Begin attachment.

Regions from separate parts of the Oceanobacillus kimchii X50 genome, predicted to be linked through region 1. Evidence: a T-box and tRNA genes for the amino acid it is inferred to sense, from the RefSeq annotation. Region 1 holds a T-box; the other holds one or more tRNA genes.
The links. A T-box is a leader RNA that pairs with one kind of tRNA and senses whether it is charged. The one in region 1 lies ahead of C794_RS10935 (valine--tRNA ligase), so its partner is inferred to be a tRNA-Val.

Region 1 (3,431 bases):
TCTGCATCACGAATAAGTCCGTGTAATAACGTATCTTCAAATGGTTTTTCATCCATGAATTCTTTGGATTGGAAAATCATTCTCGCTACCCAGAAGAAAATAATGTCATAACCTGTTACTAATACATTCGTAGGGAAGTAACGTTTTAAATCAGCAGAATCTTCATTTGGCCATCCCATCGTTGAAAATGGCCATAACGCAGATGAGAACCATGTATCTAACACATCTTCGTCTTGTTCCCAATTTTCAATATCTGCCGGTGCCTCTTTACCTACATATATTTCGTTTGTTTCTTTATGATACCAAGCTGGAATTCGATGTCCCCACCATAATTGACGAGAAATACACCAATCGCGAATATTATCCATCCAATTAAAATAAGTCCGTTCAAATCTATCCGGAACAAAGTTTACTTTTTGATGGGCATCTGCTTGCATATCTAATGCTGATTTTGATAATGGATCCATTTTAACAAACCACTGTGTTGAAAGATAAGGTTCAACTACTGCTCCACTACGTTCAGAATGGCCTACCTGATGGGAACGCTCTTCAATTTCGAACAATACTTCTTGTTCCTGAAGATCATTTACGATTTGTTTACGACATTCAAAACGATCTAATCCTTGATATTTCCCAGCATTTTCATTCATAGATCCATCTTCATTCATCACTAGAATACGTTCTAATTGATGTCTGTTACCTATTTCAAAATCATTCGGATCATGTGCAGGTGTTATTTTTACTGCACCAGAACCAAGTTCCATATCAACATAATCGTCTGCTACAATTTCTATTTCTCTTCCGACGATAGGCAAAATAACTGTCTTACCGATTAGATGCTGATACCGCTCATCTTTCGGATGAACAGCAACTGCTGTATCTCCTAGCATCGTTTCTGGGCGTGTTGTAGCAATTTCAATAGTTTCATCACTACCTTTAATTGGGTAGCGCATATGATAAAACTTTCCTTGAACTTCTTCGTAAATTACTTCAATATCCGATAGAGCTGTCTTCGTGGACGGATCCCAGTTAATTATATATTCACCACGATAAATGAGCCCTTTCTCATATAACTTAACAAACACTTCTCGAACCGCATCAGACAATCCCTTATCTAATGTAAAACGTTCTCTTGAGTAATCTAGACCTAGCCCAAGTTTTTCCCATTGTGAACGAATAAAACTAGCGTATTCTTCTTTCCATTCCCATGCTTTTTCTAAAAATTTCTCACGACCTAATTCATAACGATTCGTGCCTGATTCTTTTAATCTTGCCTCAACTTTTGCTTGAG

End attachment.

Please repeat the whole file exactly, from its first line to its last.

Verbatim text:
Regions from separate parts of the Oceanobacillus kimchii X50 genome, predicted to be linked through region 1. Evidence: a T-box and tRNA genes for the amino acid it is inferred to sense, from the RefSeq annotation. Region 1 holds a T-box; the other holds one or more tRNA genes.
The links. A T-box is a leader RNA that pairs with one kind of tRNA and senses whether it is charged. The one in region 1 lies ahead of C794_RS10935 (valine--tRNA ligase), so its partner is inferred to be a tRNA-Val.

Region 1 (3,431 bases):
TCTGCATCACGAATAAGTCCGTGTAATAACGTATCTTCAAATGGTTTTTCATCCATGAATTCTTTGGATTGGAAAATCATTCTCGCTACCCAGAAGAAAATAATGTCATAACCTGTTACTAATACATTCGTAGGGAAGTAACGTTTTAAATCAGCAGAATCTTCATTTGGCCATCCCATCGTTGAAAATGGCCATAACGCAGATGAGAACCATGTATCTAACACATCTTCGTCTTGTTCCCAATTTTCAATATCTGCCGGTGCCTCTTTACCTACATATATTTCGTTTGTTTCTTTATGATACCAAGCTGGAATTCGATGTCCCCACCATAATTGACGAGAAATACACCAATCGCGAATATTATCCATCCAATTAAAATAAGTCCGTTCAAATCTATCCGGAACAAAGTTTACTTTTTGATGGGCATCTGCTTGCATATCTAATGCTGATTTTGATAATGGATCCATTTTAACAAACCACTGTGTTGAAAGATAAGGTTCAACTACTGCTCCACTACGTTCAGAATGGCCTACCTGATGGGAACGCTCTTCAATTTCGAACAATACTTCTTGTTCCTGAAGATCATTTACGATTTGTTTACGACATTCAAAACGATCTAATCCTTGATATTTCCCAGCATTTTCATTCATAGATCCATCTTCATTCATCACTAGAATACGTTCTAATTGATGTCTGTTACCTATTTCAAAATCATTCGGATCATGTGCAGGTGTTATTTTTACTGCACCAGAACCAAGTTCCATATCAACATAATCGTCTGCTACAATTTCTATTTCTCTTCCGACGATAGGCAAAATAACTGTCTTACCGATTAGATGCTGATACCGCTCATCTTTCGGATGAACAGCAACTGCTGTATCTCCTAGCATCGTTTCTGGGCGTGTTGTAGCAATTTCAATAGTTTCATCACTACCTTTAATTGGGTAGCGCATATGATAAAACTTTCCTTGAACTTCTTCGTAAATTACTTCAATATCCGATAGAGCTGTCTTCGTGGACGGATCCCAGTTAATTATATATTCACCACGATAAATGAGCCCTTTCTCATATAACTTAACAAACACTTCTCGAACCGCATCAGACAATCCCTTATCTAATGTAAAACGTTCTCTTGAGTAATCTAGACCTAGCCCAAGTTTTTCCCATTGTGAACGAATAAAACTAGCGTATTCTTCTTTCCATTCCCATGCTTTTTCTAAAAATTTCTCACGACCTAATTCATAACGATTCGTGCCTGATTCTTTTAATCTTGCCTCAACTTTTGCTTGAG